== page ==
By James D. Stein, author of COSMIC NUMBERS: The Numbers That Define Our Universe
Ever since the development of the slingshot – and possibly even before that – war has acted as a spur for technology. Sometimes this actually works out reasonably well – the jet plane was developed during World War II and became a staple of military aviation during the Korean War. From there it wasn’t long until commercial aviation took advantage of the gain in speed afforded by the jet engine.
Pure science, however, generally sits on the sidelines during a war – which makes the story of Karl Schwarzschild even more surprising. Schwarzschild was a distinguished professor at the University of Gottingen, specializing in what we now call astrophysics. When World War I broke out, Schwarzschild volunteered for service, and was eventually sent to the Russian front.
Schwarzschild managed to obtain a copy of Einstein’s just-published Theory of General Relativity (not the typical reading material of the average soldier), and not only managed to digest it, but became the first person to obtain a solution to the equations that are the heart of the Theory. Sadly, Schwarzschild died of an autoimmune disease shortly thereafter.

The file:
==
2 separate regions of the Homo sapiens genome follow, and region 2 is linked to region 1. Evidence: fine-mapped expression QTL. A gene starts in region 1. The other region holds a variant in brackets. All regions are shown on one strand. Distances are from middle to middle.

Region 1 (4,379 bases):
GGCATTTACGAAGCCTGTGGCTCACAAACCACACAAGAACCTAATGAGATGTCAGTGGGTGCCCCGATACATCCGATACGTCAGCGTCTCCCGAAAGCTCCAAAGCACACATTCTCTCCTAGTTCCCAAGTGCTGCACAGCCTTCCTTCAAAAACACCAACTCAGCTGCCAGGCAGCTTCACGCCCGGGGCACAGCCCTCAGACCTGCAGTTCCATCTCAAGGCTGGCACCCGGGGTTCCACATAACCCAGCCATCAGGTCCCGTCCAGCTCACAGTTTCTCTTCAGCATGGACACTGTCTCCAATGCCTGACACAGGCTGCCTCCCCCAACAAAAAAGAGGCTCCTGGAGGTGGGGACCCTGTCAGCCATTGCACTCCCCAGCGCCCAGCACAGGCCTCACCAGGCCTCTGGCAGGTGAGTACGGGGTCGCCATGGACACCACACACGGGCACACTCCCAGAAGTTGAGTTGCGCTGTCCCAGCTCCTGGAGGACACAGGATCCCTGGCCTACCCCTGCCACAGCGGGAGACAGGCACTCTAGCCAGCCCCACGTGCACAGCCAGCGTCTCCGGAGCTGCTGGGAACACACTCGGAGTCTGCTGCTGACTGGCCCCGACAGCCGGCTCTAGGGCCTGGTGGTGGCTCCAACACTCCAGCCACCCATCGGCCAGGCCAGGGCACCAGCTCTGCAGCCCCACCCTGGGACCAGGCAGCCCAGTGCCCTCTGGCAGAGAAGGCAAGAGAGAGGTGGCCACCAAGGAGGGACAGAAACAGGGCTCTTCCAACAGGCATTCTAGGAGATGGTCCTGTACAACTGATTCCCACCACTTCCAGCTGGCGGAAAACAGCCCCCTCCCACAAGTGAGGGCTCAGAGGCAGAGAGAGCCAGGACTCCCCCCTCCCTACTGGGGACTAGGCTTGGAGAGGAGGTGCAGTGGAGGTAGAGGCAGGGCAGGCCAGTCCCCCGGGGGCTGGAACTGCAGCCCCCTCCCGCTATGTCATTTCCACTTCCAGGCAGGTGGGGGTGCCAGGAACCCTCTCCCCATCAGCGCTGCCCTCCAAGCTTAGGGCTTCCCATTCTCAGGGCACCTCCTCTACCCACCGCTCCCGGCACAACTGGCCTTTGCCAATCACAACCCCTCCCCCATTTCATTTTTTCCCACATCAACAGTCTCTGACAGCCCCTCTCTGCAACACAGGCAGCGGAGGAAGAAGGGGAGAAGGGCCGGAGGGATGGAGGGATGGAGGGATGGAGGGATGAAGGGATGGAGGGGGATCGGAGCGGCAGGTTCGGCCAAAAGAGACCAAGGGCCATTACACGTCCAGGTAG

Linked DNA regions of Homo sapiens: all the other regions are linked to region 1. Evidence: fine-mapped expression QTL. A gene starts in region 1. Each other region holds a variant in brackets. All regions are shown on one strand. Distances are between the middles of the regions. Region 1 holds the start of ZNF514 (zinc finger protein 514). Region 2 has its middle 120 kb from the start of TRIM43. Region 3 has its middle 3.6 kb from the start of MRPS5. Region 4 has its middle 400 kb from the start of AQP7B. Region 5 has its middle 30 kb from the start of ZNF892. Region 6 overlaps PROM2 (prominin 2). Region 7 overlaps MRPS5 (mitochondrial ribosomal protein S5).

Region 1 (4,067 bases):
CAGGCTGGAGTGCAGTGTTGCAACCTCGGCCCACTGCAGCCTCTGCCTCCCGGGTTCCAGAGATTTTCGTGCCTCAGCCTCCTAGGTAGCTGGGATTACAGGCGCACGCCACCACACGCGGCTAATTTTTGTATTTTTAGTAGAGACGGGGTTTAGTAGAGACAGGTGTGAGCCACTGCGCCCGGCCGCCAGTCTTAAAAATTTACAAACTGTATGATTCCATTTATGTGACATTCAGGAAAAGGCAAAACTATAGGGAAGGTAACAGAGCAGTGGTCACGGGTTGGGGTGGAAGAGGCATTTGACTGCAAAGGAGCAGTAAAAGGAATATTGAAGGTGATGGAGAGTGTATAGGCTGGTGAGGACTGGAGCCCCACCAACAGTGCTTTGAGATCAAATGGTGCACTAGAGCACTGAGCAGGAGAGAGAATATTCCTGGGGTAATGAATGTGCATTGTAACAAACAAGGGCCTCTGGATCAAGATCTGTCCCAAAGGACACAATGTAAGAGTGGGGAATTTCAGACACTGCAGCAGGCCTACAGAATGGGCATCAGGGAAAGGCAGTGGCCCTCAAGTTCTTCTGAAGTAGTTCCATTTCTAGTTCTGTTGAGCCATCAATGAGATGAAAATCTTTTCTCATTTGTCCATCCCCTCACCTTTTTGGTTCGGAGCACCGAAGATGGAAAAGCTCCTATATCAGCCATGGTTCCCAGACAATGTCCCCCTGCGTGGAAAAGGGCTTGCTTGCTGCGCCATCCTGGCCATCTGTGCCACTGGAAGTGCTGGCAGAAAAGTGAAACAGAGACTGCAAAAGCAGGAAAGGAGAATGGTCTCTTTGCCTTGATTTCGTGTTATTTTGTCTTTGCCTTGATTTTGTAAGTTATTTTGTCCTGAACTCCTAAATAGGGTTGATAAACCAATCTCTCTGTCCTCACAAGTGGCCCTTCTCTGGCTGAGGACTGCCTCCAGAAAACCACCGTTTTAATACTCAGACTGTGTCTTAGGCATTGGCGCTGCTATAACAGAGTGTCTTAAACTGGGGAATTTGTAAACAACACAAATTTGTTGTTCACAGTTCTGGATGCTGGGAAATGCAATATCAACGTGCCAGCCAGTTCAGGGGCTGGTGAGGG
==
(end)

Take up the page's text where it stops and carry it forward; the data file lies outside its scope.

The Schwarzschild radius measures the size of a black hole of a given mass. If all the mass of the Earth were concentrated sufficiently to form a black hole, its radius would be about a centimeter. Although there are as yet no technological developments which utilize a black hole, physicists have speculated that black holes may possible be used either as time machines or as ways to provide short cuts from one part of the Universe to another.
About the author: James D. Stein is a past member of the Institute of Advanced Studies and is currently a professor of Mathematics at California State University (Long Beach). His list of publications includes: How to Shoot from the Hip Without Getting Shot in the Foot (with Herbert L. Stone and Charles V. Harlow); How Math Explains the World (a Scientific American Book Club selection); The Right Decision (also a Scientific American Book Club selection); and How Math Can Save Your Life. He has been a guest blogger for Psychology Today and his work has been featured in the Los Angeles Times. He lives in Redondo Beach, California.